Although not exceptional in terms of endemism and diversity, this ecoregion harbors several of India’s large, threatened vertebrates such as the Tiger (Panthera tigris), Wild Buffalo (Bubalus arnee), Wild Dog (Cuon alpinus), Soth Bear (Melursus ursinus), Chousingha (Tetracerus quadricornis), Gaur (Bos gaurus), Blackbuck (Antilope cervicapra), and Chinkara (Gazella bennettii) (IUCN 2000). Significantly, the large habitat blocks provide an opportunity to conserve these wide-ranging species whose populations are fast declining throughout most of their ranges because of habitat loss and hunting. The known mammal fauna in the ecoregion includes eighty-two species, but none are endemic to the ecoregion. In addition to the larger, threatened mammal species mentioned earlier, the ecoregion also harbors the threatened Malabar Squirrel (Ratufa indica). The bird fauna is richer, with almost 300 species, of which one, the globally threatened Jerdon’s Courser (Rhinoptilus bitorquatus), is a near-endemic species. This species was rediscovered in 1986, after the last record in 1900. The small distribution range of the only known population of this rare species extends across this ecoregion and the neighboring Deccan Thorn Scrub Forests.
Endemic and Near-Endemic Bird Species (an asterisk signifies that the species’ range is limited to this ecoregion)
- Glareolidae Rhinoptilus bitorquatus
About 80 percent of the natural habitat in this ecoregion has already been lost, but the remaining habitat includes several blocks that exceed 5,000 sq km. These large habitat blocks along the southern and eastern boundaries of the ecoregion have been the basis for the high-priority TCU (Tiger Conservation Units). The sixteen protected areas in this ecoregion cover almost 3 percent of its area. The Nagarjunasagar Tiger Reserve, at more than 3,500 sq km, is one of the largest and most important protected areas in this bioregion. Recent ecodevelopment and habitat restoration efforts in this tiger reserve have proved successful in bringing back the dwindling tiger population.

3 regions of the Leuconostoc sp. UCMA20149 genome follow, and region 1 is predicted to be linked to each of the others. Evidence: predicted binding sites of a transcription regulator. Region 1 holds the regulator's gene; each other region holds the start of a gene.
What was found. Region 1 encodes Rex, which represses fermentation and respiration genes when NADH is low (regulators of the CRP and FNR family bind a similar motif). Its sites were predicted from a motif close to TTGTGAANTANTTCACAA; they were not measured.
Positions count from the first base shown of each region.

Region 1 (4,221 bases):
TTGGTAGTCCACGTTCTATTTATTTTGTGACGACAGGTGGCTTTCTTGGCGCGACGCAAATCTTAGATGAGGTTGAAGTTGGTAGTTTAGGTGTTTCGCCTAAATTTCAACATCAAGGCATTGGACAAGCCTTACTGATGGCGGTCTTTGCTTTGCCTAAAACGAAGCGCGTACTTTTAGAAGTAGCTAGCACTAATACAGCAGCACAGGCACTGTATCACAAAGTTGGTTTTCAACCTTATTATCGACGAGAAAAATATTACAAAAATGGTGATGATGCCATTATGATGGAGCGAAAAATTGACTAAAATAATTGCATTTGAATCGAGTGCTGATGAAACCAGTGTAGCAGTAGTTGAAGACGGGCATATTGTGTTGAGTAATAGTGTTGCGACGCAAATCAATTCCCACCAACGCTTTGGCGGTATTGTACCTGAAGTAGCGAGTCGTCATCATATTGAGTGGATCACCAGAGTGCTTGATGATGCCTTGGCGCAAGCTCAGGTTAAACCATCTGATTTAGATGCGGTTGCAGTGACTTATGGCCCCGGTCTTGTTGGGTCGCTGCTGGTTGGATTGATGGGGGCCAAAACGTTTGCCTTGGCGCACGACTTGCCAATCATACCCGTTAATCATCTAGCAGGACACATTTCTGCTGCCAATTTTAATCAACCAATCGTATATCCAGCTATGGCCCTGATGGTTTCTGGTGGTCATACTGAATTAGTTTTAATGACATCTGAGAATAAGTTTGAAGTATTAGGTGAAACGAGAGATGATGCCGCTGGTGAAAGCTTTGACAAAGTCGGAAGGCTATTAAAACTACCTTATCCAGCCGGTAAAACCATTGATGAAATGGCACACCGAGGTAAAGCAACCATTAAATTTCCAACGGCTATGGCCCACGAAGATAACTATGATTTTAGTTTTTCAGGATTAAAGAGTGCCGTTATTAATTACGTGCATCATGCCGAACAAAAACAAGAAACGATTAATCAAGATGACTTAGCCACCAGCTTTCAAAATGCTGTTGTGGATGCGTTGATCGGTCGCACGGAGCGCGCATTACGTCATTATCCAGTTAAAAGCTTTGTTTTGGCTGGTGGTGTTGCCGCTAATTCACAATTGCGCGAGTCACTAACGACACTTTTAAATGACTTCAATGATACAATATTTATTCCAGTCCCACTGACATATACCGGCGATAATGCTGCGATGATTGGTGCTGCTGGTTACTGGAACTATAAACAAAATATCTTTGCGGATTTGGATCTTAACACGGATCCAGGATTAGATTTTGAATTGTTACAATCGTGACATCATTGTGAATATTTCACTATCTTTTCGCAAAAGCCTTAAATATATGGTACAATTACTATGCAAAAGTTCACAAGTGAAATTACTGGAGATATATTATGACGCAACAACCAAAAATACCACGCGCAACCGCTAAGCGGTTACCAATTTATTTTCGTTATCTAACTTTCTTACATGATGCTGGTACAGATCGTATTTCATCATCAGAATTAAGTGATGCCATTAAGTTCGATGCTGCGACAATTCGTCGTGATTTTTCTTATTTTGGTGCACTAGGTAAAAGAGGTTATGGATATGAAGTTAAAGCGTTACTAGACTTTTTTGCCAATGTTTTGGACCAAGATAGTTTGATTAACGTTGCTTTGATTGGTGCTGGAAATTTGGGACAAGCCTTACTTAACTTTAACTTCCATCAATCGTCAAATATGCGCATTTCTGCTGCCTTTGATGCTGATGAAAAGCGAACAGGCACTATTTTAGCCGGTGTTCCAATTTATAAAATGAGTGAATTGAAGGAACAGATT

Protected Areas That Overlap with the Ecoregion
- Gautala Autramghat
- Gundla Brahmeswaram
The remaining natural habitat is now under severe threat from conversion to cash crop plantations, excessive fuelwood collection, and overgrazing by cattle. The habitat loss results in a decreasing prey base for tigers that then turn to the livestock that are grazed around and within the forests. Retaliation by the local people against these depredations has affected tiger populations. But although these degradation threats nibble away at the intact forests, large hydroelectric projects present more severe, high-impact threats. As the tribal people in the area shift from a subsistence lifestyle to more material lifestyles and the populations grow, there are inevitable conflicts with diminishing resources. These conflicts must be addressed early with resource and land-use plans.
The ecoregion’s conservation status was changed from vulnerable to endangered because of the projected impacts of the human population on the remaining forest blocks. The Naxalite conflict in northeast India is also being funded by proceeds from rhinoceros, tiger, and elephant poaching. In a previous analysis of conservation units, Rodgers and Panwar (1988), and subsequently MacKinnon (1997), divided the Deccan Peninsula into five biotic provinces. The Hardwickia-dominated woodlands represented by this ecoregion extend across the Deccan Plateau South and Central Plateau biotic provinces identified by Rodgers and Panwar (1988). However, both provinces also include other vegetation types.
Image Attribution: The image above, sourced from Wikimedia Commons, shows an Indian Pitta (Pitta brachyura) searching for food in Nagzira Wildlife Sanctuary, Maharashtra. The Sanctuary is a part of the Central Deccan Plateau Dry Deciduous Forests. Indian Pittas are small, colourful birds of the Family Pittidae (Order Passeriformes). The photograph was uploaded by Varad Bansod.